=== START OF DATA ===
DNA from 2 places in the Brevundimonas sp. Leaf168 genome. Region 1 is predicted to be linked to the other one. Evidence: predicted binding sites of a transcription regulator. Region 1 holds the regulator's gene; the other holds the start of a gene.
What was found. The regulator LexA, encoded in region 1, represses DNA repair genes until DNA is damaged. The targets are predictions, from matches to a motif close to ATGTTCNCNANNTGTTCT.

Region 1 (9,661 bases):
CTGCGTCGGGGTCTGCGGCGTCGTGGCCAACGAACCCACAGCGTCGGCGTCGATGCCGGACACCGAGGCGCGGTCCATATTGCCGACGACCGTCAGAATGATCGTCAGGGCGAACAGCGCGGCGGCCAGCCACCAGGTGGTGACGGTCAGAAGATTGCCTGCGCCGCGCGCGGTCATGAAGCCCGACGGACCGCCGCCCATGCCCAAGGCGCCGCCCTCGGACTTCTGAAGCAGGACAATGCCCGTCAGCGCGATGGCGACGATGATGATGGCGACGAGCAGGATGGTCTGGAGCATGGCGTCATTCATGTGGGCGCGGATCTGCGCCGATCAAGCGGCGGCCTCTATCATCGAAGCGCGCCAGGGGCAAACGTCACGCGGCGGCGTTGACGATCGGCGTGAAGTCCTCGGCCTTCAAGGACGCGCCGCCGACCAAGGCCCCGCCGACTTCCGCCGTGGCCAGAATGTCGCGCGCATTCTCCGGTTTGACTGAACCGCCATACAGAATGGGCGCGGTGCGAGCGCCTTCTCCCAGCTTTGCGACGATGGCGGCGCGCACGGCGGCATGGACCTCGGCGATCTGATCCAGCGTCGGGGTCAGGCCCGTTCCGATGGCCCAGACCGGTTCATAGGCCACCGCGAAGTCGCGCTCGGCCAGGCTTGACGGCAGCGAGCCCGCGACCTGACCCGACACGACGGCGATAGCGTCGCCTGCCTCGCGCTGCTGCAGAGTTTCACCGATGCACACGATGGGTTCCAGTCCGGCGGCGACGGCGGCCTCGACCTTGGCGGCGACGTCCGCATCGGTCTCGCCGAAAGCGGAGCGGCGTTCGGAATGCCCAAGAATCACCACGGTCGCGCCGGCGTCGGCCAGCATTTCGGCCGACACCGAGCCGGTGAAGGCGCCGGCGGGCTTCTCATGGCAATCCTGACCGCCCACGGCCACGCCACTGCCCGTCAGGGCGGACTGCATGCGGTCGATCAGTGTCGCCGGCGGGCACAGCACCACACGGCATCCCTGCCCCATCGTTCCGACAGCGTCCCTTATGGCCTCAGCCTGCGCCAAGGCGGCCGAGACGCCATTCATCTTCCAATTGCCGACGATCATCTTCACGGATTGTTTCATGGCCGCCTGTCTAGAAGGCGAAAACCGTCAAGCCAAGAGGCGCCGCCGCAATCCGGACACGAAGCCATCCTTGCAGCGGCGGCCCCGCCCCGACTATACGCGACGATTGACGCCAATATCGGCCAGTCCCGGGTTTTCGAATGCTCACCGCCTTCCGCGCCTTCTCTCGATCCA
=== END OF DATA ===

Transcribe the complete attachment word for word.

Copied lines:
DNA from 2 places in the Brevundimonas sp. Leaf168 genome. Region 1 is predicted to be linked to the other one. Evidence: predicted binding sites of a transcription regulator. Region 1 holds the regulator's gene; the other holds the start of a gene.
What was found. The regulator LexA, encoded in region 1, represses DNA repair genes until DNA is damaged. The targets are predictions, from matches to a motif close to ATGTTCNCNANNTGTTCT.

Region 1 (9,661 bases):
CTGCGTCGGGGTCTGCGGCGTCGTGGCCAACGAACCCACAGCGTCGGCGTCGATGCCGGACACCGAGGCGCGGTCCATATTGCCGACGACCGTCAGAATGATCGTCAGGGCGAACAGCGCGGCGGCCAGCCACCAGGTGGTGACGGTCAGAAGATTGCCTGCGCCGCGCGCGGTCATGAAGCCCGACGGACCGCCGCCCATGCCCAAGGCGCCGCCCTCGGACTTCTGAAGCAGGACAATGCCCGTCAGCGCGATGGCGACGATGATGATGGCGACGAGCAGGATGGTCTGGAGCATGGCGTCATTCATGTGGGCGCGGATCTGCGCCGATCAAGCGGCGGCCTCTATCATCGAAGCGCGCCAGGGGCAAACGTCACGCGGCGGCGTTGACGATCGGCGTGAAGTCCTCGGCCTTCAAGGACGCGCCGCCGACCAAGGCCCCGCCGACTTCCGCCGTGGCCAGAATGTCGCGCGCATTCTCCGGTTTGACTGAACCGCCATACAGAATGGGCGCGGTGCGAGCGCCTTCTCCCAGCTTTGCGACGATGGCGGCGCGCACGGCGGCATGGACCTCGGCGATCTGATCCAGCGTCGGGGTCAGGCCCGTTCCGATGGCCCAGACCGGTTCATAGGCCACCGCGAAGTCGCGCTCGGCCAGGCTTGACGGCAGCGAGCCCGCGACCTGACCCGACACGACGGCGATAGCGTCGCCTGCCTCGCGCTGCTGCAGAGTTTCACCGATGCACACGATGGGTTCCAGTCCGGCGGCGACGGCGGCCTCGACCTTGGCGGCGACGTCCGCATCGGTCTCGCCGAAAGCGGAGCGGCGTTCGGAATGCCCAAGAATCACCACGGTCGCGCCGGCGTCGGCCAGCATTTCGGCCGACACCGAGCCGGTGAAGGCGCCGGCGGGCTTCTCATGGCAATCCTGACCGCCCACGGCCACGCCACTGCCCGTCAGGGCGGACTGCATGCGGTCGATCAGTGTCGCCGGCGGGCACAGCACCACACGGCATCCCTGCCCCATCGTTCCGACAGCGTCCCTTATGGCCTCAGCCTGCGCCAAGGCGGCCGAGACGCCATTCATCTTCCAATTGCCGACGATCATCTTCACGGATTGTTTCATGGCCGCCTGTCTAGAAGGCGAAAACCGTCAAGCCAAGAGGCGCCGCCGCAATCCGGACACGAAGCCATCCTTGCAGCGGCGGCCCCGCCCCGACTATACGCGACGATTGACGCCAATATCGGCCAGTCCCGGGTTTTCGAATGCTCACCGCCTTCCGCGCCTTCTCTCGATCCA